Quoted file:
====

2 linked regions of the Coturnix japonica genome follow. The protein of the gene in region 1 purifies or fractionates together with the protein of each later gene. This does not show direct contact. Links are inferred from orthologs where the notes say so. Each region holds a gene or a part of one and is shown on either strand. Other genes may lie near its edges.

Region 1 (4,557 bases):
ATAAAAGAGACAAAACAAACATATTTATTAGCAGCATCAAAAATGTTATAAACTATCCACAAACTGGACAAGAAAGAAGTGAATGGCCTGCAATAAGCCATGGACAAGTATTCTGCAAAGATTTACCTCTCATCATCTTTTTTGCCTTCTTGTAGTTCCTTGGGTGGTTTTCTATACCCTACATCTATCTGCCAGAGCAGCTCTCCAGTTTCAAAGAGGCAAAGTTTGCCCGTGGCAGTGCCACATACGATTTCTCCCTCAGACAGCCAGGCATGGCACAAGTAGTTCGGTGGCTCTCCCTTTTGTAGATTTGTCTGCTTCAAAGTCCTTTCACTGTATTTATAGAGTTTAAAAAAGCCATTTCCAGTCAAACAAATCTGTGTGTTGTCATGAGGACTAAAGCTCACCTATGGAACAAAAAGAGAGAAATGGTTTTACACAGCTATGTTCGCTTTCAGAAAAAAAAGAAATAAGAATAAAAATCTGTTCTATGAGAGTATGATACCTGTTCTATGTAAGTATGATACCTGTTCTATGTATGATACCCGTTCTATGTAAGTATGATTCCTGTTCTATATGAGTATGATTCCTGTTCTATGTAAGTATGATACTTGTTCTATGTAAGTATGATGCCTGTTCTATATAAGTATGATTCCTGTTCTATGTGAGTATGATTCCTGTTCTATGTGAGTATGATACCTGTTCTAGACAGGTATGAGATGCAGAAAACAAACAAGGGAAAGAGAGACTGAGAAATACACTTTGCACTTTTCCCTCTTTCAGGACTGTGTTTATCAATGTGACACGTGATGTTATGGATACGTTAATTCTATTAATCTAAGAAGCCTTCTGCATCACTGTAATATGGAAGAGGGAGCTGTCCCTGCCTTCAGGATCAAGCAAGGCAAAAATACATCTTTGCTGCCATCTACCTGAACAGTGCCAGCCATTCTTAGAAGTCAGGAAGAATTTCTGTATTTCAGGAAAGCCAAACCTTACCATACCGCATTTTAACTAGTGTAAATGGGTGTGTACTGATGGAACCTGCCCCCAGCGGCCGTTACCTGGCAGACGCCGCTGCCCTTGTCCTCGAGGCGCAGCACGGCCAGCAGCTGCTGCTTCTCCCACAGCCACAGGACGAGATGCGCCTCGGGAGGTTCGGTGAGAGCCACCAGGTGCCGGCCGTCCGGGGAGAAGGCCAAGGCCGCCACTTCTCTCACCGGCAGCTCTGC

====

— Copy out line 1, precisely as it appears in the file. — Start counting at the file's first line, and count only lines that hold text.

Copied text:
2 linked regions of the Coturnix japonica genome follow. The protein of the gene in region 1 purifies or fractionates together with the protein of each later gene. This does not show direct contact. Links are inferred from orthologs where the notes say so. Each region holds a gene or a part of one and is shown on either strand. Other genes may lie near its edges.